Patience in the Process

by: Jessica Wright

“And let us not grow weary of doing good, for in due season we will reap, if we do not give up.”

It’s the Futurity season! Right about now, aged event riders all over the country are counting the days until whichever futurity they are entered in starts. I am, too! This year, my horse is super talented, if somewhat green and immature. On the best days, three year old horses are still adolescents. It’s a bit like being a middle school teacher. I watch my husband year after year school the babies getting ready for their debuts. They have good days, they have bad days. My husband, after so many years and so many horses, knows how to guide that up and down flow towards a specific destination, responding minute by minute to what presents itself while keeping the big picture and end goal in mind. It’s called feel.

There’s two things to remember in this kind of process. One, it’s good to keep the horizon in sight. There will be days when your horse feels like it forgot everything it knew yesterday, and wants to be back in the pasture grazing. Not every day is going to feel like you can win the world. If we think our horse can and should perform at 110% capacity every time we ride him, we are going to be disappointed, and we are also going to run the risk of burning that horse out physically and mentally. If we get caught up in the moment, thinking only of the importance of the performance this very moment, we will never be satisfied. Accept where you are and where your horse is at this moment while keeping your eye on that horizon. Don’t grow weary, but keep working systematically at doing what you do, and in due time, you will reap a harvest.

Two, don’t forget to look in the rear view briefly now and then. The horizon is a good focal point, but remember the horizon never gets any closer. Glance back once in a while and gage your progress from where you began. This will also prevent you from losing heart or demanding too much or too little. Be flexible and willing to be invested in the moment you are in, without being consumed by that moment. Be able, while in the moment, to keep your eye on the prize. Do everything you do with the mindful awareness that everything you do has a consequence, (This is called cause and effect!). Do things that are in alignment with your goal. Above all, don’t forget that what you do in every moment counts when added up with all the other moments.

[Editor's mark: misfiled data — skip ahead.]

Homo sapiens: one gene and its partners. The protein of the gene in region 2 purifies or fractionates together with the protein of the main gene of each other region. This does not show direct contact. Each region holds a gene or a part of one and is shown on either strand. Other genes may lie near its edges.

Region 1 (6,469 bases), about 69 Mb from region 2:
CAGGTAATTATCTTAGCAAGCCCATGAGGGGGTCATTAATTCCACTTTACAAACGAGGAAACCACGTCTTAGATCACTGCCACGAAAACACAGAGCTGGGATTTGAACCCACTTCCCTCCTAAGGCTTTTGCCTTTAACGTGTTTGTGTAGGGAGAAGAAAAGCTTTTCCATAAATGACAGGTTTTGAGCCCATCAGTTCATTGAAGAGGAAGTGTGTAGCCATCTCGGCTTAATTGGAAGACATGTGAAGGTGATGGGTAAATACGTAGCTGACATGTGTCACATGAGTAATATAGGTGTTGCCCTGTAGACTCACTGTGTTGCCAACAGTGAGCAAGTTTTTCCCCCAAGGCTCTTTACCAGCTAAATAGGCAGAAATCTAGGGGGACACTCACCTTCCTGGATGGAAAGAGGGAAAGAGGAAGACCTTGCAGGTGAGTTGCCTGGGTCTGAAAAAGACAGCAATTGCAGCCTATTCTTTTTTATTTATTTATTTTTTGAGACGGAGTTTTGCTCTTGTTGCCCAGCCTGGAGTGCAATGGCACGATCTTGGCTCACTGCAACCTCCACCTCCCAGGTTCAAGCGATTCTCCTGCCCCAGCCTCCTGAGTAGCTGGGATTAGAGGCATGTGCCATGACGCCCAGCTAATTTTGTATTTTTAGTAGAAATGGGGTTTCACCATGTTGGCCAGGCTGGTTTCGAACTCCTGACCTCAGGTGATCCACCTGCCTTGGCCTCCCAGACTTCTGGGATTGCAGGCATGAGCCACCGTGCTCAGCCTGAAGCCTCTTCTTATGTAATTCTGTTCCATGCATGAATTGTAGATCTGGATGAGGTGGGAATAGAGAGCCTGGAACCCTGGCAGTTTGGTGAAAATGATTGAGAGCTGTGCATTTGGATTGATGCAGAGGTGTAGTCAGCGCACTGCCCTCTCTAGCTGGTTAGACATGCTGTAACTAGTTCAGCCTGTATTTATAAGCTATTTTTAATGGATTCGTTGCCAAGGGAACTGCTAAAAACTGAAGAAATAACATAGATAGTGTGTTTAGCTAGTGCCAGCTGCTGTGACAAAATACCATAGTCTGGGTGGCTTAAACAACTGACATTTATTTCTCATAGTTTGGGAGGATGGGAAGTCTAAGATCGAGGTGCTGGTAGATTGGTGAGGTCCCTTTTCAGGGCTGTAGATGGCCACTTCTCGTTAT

These principles are for your journey with horses, and also for living life. That is why Paul had to remind the Galatians not to grow weary in the day to day process of living while looking at the horizon. There will be days when you are tempted to chuck it all in the wastebasket or hang it up. There will be days you will have to avoid getting so caught up in the moment that you take your eye off the harvest that will come in due time. Sometimes you will feel as if you are stuck in molasses, or even going backwards! Yet time comes, ever marching. The seeds you plant and water will germinate and mature.

If you are headed out to the barn today to ride your horse, even if you don’t have a futurity horse, think about these things. Don’t grow weary in the process of learning and growing. It’s not always a straight line or an even road. If you keep your horizon in sight, and put one foot in front of the other, you can trust that you will get where you are going. God bless, and happy riding!

Jessica Wright, wife of Cutting and Reined Cowhorse trainer Don Wright, is an AACC Certified Christian life coach, autho, and horse enthusiast. Reach her at

Comments are closed.